Faeries in Scottish Folklore
The spirit of the Scottish people originates from a proud and turbulent heritage. Living and fighting their way through the centuries, with tales and folklores that have become the core of their beliefs and the backbone of communities. It is therefore important to understand and to respect the folklore, in order to show respect to the Scottish.
Faeries play a prominent and very important role in the Scottish folklore, from the time that every waterway, well and loch had a name, and an ancient faerie that protected it. They are also important in rituals and are believed to be responsible for failing crops when someone has violated or upset them, and known to be onlookers of the human nature. So before you decided to go walking into the fields or forests by yourself, it is advised to educate yourself on the various faeries and their significance.
First rule, is never let a faerie overhear you calling them faeries, they do not take kindly to this. They prefer to be called fair folk and are very sensitive creatures, so do not be rude, or you might suffer the consequences. Always be honest with a faerie as they will know if you have lied to them, and not surprisingly, they don’t take kindly to that either. Wearing the color ‘green’, is also not advisable, as faeries see this as a color that belongs to them. But you will be relieved to know that not all faeries are impatient when it comes to humans and some even try to avoid us at all costs. Faeries are the balance between good and evil.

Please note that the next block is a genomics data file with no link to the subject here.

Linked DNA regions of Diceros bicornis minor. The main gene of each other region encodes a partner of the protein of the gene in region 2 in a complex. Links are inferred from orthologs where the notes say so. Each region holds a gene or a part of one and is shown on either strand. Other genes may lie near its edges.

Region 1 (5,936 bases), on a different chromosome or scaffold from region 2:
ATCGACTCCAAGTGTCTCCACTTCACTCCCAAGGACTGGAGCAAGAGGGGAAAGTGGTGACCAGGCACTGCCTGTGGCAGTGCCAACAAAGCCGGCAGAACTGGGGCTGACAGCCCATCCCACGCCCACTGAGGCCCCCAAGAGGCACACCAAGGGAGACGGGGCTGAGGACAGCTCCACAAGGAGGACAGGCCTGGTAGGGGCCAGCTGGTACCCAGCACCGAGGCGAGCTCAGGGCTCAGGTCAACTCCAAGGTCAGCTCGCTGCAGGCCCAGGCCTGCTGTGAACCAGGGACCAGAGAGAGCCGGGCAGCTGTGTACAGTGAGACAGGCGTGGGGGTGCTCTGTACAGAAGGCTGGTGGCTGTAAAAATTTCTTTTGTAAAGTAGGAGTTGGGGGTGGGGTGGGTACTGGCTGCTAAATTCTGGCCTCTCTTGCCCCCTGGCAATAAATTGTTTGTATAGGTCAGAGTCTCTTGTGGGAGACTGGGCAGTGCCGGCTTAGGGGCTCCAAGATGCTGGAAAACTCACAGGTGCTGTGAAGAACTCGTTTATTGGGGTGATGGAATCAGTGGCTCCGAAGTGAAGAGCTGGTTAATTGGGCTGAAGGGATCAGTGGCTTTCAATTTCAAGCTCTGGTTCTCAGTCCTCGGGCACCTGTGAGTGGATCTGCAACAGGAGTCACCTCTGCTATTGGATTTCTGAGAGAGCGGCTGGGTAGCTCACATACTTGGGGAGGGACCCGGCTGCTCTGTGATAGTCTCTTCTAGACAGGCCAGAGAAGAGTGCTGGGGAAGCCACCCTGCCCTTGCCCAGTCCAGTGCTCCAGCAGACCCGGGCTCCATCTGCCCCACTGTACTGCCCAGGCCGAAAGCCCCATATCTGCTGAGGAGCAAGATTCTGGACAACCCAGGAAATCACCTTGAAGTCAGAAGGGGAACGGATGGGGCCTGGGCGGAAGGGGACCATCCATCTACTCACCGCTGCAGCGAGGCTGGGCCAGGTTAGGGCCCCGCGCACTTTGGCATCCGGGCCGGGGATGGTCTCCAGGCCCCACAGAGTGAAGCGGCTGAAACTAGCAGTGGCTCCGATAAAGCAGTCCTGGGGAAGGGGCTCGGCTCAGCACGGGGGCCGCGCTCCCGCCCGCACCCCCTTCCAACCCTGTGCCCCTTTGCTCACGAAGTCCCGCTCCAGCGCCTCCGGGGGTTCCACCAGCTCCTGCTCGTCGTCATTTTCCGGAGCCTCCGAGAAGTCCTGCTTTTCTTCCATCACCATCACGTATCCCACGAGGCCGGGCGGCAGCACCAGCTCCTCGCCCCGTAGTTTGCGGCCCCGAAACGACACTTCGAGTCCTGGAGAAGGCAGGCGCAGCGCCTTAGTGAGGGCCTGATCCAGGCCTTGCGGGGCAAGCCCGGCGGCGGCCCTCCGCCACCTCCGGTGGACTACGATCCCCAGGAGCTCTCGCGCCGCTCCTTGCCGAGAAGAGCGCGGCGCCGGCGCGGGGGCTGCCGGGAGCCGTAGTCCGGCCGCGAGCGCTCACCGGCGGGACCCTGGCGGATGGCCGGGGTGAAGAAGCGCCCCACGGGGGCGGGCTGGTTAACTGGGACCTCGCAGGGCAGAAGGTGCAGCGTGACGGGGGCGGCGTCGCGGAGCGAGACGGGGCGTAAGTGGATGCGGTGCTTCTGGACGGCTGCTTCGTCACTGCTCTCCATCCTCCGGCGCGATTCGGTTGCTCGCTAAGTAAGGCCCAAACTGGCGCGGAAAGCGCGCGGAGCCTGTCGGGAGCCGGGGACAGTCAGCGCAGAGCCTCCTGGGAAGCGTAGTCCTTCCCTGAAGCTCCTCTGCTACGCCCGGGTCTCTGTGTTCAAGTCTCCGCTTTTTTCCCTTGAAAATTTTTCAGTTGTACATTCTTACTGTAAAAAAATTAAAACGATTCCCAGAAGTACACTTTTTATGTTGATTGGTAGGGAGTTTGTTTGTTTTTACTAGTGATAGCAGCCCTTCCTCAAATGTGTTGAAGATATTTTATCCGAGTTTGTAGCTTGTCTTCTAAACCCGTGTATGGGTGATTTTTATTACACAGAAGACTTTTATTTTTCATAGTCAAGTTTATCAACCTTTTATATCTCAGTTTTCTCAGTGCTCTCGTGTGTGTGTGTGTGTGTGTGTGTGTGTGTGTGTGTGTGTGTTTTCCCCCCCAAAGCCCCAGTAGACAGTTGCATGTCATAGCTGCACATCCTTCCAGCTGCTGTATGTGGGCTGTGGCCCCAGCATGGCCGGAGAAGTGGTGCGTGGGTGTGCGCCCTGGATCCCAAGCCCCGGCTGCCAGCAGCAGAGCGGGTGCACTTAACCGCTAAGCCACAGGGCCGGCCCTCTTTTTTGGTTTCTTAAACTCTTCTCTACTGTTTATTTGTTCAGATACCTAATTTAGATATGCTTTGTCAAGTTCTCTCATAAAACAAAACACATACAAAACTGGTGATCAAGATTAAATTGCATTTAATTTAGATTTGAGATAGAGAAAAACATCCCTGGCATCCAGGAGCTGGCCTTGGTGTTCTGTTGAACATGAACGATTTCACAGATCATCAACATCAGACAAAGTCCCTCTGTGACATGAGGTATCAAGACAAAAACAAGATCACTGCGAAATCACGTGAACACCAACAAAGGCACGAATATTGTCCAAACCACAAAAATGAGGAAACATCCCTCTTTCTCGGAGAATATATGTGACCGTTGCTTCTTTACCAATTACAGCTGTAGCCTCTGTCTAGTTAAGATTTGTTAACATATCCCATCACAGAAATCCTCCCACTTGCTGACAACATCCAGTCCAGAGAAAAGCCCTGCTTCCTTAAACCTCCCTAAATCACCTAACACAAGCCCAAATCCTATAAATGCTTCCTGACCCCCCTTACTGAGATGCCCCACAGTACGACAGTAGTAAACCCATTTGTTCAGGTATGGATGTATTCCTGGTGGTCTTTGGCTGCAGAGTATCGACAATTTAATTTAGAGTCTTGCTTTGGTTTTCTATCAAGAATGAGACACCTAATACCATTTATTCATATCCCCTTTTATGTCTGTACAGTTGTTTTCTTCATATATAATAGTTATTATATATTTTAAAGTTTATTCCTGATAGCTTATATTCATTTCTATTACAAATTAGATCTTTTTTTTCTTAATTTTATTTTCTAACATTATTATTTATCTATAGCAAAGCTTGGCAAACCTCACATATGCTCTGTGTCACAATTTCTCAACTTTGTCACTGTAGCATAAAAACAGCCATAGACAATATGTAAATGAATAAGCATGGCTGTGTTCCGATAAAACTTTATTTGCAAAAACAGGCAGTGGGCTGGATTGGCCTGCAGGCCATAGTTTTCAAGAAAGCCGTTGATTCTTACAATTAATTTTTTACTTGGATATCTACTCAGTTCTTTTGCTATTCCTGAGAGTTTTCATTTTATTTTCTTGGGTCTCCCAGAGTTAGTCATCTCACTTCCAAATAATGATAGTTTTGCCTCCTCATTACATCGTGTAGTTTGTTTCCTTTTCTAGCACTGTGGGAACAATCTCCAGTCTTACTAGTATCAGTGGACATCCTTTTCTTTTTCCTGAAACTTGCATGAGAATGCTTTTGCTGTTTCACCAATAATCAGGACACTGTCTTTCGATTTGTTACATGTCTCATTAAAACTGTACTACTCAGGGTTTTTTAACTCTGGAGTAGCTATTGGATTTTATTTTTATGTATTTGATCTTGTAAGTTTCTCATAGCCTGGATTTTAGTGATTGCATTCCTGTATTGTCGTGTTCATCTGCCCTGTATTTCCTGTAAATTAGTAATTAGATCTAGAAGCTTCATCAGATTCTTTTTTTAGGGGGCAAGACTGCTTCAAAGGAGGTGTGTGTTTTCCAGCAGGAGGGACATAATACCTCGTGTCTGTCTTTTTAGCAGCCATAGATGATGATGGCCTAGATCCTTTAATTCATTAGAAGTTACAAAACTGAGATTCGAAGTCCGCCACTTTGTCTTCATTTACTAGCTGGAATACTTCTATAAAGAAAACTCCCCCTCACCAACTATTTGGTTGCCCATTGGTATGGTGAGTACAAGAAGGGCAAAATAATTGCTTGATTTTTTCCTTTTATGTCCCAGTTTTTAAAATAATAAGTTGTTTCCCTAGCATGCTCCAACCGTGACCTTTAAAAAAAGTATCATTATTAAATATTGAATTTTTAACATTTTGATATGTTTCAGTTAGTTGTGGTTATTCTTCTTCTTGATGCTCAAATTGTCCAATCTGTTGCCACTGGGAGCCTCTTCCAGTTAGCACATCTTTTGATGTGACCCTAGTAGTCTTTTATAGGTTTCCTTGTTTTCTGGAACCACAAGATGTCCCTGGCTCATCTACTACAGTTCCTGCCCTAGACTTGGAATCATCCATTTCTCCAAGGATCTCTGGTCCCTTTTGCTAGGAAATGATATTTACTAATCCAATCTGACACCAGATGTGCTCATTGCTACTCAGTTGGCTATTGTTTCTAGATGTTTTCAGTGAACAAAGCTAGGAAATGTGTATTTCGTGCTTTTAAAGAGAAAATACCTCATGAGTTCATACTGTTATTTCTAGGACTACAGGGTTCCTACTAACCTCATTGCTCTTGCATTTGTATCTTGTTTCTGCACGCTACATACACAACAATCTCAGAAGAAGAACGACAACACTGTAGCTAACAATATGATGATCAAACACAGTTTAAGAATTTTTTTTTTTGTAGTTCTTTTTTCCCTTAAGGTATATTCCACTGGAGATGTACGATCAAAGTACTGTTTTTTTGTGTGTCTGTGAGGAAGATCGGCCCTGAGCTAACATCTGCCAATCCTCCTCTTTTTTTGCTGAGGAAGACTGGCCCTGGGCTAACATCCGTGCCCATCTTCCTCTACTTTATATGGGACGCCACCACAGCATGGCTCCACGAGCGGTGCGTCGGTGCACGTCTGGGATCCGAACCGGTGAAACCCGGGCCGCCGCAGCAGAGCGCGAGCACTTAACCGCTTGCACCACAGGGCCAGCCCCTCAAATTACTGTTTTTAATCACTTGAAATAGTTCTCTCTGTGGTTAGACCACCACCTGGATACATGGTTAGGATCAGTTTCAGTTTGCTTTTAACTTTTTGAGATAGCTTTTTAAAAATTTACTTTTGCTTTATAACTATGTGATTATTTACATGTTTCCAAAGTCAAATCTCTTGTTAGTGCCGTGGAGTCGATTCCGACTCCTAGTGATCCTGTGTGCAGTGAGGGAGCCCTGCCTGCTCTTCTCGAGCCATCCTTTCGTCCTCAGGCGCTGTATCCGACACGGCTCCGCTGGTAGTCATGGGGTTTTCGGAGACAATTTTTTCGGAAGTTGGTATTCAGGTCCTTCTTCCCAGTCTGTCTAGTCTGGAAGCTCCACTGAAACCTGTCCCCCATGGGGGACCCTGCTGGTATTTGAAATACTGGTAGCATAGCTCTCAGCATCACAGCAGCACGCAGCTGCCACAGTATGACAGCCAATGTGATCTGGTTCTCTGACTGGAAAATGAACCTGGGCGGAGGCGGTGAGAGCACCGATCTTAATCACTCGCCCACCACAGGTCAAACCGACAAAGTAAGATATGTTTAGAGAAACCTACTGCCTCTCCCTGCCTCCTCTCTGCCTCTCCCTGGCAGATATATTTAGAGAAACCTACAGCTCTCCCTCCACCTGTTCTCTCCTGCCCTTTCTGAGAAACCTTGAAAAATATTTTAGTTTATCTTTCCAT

The Ashrays are water dwellers and the Black Angus faeries are better known as the faerie dogs. Not all faeries take on human form, such as the Boobrie who are water birds that are able to live on land and in water. Fin Folk also live in bodies of water and are affectionately known as Sea Gardeners and will not make contact with humans. Coming across folk like Buachailleen, Brownies, Gnomes, the Gruagach, Heather Pixies, Pixies and Seelie Courts can be a very rewarding and magical experience, as most of these faeries enjoy being mischievous, shy and friendly.
Unfortunately, the same cannot be said for the Ghillie Dhu, Kelpies, Nucklelavees or Fachans. Most of these faeries dislike humans intensely and an encounter with one of these folk could end badly, for you. Some will fool you with comical antics, some will lure you with beauty and some will just plainly let you know how they feel about a human intrusion.
In general, faeries are extremely private, and see any invasion of their privacy or space, as an act that can be avenged by taking away a humans’ sight, bringing illness or destroying their crops. As long as you stick to rules, respect the faeries and do not enrage anyone, you should be safe on the Scottish plains. But, on second thought, maybe take a faerie reference book, just to be safe.